While the final results will only be known when the entire data set for all Universities is processed by the AU Government, the School is hopeful that all our disciplines will achieve at least the world standard (3-star) rankings at the “2-digit level”. This corresponds to the traditional disciplinary FoR (field of research) codes produced by the Australian Government. Performance at the “4-digit level”, corresponding to specific research areas (eg., condensed matter physics, physical chemistry, etc.) in the School’s well-established areas of research strength appears to have been maintained, while a number of new areas show promise for assessment at the 3- or 4- star level.

Article provided by Professor Glenn Hefter – Associate Dean (Research)


The news from the postgraduate research desk mostly concerns the Research Training Program (RTP) scholarships and our preparations for the 2018 round. The School Research Committee (SRC) has formed a subcommittee consisting of one member from each of the four disciplines plus myself as Postgraduate Director. The subcommittee includes: Dr Nicola Armstrong; Dr Ferdous Sohel; Dr David Parlevliet; Dr Drew Parsons; with myself as the Chair. We have the task of setting the Dean’s criteria of ‘excellence, excellence and excellence’, into some objective criteria that can be given a numerical score. One could argue whether a set of numerical criteria that optimises the chances of an excellent applicant actually exists. Either way, a draft of it, or the nearest acceptable approximation, is required by everyone, including the University, the School Dean and indeed, the whole School.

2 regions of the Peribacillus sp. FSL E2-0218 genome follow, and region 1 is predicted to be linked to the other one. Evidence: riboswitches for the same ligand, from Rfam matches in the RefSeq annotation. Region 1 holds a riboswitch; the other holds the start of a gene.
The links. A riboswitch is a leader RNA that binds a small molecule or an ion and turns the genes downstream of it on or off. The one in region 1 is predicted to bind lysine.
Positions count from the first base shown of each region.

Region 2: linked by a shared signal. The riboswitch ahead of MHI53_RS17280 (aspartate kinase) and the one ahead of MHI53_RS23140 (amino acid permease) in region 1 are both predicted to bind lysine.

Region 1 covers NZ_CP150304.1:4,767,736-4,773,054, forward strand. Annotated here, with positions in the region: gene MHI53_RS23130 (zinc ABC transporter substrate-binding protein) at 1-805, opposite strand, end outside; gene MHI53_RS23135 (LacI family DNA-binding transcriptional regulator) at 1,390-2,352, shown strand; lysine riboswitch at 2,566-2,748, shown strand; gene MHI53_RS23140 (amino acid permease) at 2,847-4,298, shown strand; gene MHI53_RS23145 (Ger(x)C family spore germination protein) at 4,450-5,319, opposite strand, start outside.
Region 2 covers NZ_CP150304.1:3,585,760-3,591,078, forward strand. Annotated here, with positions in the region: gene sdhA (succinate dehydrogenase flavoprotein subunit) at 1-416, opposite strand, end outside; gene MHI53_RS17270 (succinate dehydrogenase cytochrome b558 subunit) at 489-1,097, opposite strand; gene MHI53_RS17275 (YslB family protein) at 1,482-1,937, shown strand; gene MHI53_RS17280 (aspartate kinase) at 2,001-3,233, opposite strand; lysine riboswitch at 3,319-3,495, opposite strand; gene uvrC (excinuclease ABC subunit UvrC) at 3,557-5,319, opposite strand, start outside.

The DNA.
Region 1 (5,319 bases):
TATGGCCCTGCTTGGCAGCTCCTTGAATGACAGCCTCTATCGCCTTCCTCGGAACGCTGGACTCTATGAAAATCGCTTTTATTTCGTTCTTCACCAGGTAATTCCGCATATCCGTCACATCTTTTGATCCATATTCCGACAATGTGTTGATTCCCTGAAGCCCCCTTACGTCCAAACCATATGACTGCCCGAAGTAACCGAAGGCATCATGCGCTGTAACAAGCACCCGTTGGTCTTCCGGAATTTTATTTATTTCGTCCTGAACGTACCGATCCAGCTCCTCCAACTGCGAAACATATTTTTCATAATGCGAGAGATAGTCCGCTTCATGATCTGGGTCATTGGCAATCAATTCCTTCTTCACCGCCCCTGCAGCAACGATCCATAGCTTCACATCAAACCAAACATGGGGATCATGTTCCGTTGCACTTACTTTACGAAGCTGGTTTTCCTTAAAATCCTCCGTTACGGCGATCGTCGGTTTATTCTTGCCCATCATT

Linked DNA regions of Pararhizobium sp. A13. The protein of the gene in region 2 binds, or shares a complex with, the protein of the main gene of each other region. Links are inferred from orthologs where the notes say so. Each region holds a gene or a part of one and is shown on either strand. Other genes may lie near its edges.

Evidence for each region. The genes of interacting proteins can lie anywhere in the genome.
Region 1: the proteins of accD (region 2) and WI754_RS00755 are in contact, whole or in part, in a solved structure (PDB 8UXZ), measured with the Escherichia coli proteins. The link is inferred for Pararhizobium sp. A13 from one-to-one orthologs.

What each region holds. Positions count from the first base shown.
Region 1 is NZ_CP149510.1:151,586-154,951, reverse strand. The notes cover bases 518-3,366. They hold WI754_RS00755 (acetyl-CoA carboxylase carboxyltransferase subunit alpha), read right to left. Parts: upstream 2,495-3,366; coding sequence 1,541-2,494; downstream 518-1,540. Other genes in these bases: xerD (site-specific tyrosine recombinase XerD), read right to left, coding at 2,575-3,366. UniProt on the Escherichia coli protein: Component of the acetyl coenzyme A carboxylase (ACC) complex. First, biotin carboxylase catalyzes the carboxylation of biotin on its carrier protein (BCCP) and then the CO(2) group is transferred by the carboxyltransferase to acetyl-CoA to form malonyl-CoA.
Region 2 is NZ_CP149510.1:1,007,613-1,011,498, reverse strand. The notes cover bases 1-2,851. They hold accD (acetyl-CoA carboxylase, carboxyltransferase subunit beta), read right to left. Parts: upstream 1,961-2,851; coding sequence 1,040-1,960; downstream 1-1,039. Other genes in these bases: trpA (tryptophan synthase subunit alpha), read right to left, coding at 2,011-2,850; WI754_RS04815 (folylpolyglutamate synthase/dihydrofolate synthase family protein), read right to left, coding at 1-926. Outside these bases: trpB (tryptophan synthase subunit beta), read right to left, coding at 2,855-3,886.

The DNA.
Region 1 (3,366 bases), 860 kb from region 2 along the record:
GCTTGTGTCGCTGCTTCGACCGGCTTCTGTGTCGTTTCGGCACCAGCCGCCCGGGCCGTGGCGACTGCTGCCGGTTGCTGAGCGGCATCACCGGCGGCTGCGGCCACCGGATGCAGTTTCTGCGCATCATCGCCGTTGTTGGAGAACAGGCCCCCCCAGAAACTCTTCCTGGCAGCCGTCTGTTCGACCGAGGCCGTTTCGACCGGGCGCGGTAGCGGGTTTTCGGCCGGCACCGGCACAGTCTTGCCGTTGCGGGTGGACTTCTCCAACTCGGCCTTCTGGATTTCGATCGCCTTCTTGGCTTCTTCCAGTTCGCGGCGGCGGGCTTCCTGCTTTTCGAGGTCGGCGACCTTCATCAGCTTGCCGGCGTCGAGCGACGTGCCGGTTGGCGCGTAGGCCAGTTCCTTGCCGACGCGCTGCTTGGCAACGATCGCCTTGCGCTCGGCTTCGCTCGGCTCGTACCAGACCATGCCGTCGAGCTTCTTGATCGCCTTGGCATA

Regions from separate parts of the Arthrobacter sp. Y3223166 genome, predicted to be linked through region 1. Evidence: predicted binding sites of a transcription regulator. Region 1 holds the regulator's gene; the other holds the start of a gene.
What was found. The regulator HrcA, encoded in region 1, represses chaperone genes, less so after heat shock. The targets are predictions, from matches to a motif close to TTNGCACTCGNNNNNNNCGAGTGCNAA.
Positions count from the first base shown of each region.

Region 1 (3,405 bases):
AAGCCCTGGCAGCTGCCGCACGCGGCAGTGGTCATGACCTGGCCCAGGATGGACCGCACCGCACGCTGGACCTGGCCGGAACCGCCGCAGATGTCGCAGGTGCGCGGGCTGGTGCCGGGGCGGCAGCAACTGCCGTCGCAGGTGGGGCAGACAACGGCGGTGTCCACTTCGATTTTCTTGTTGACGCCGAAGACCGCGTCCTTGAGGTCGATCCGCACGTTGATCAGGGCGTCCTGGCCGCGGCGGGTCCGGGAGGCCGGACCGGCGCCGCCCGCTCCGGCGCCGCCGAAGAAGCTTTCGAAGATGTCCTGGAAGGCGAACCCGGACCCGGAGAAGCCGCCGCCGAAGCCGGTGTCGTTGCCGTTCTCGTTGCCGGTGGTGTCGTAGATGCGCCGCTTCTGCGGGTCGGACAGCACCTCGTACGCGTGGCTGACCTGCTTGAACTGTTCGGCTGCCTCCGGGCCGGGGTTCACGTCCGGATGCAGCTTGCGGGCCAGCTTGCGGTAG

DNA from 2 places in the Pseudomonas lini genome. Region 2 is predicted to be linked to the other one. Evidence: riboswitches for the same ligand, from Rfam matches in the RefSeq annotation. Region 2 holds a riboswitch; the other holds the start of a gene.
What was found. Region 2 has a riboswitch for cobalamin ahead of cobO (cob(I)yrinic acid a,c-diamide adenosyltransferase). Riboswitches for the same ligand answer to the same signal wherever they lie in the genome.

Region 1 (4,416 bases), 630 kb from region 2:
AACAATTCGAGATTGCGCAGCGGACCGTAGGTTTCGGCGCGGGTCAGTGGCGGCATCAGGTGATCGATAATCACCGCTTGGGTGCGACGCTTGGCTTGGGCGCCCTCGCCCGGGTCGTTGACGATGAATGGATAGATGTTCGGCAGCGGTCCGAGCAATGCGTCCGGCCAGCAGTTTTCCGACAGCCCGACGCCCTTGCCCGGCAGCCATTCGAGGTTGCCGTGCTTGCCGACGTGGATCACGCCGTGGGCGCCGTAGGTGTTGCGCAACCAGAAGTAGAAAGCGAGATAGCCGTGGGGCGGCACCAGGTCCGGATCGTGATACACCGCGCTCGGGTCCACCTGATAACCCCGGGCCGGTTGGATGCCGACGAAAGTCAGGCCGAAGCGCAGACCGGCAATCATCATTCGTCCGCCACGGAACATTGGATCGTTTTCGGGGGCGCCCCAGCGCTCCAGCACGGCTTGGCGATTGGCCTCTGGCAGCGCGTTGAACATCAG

In meetings thus far, the committee has heard no convincing reasons to vary the criteria significantly from those used by the University since the ‘Bush Court’ was planted. This is a 10-point scale with 4 points awarded according the undergraduate GPA, 4 points also for the postgraduate qualification (H1, H2A, M.Sc. etc.) and 2 points for ‘research potential’ (RP). Much of our discussions have been focussed on options for structuring this RP component. The standard University system awards cumulative credit for quality publications, 1 paper good, 2 papers, twice as good etc. We discussed an idea to calculate the component as a ‘research intensity’ (RI) rather than a ‘research quantity’. To summarise, 1 paper in 1 year good, 2 papers in 1 year, twice as good. As another example, someone who only publishing a (high quality) paper in year 2013 and another in 2017 would score the same as someone publishing only one paper in consecutive years. Both have an RI value of 1 quality paper per publication year.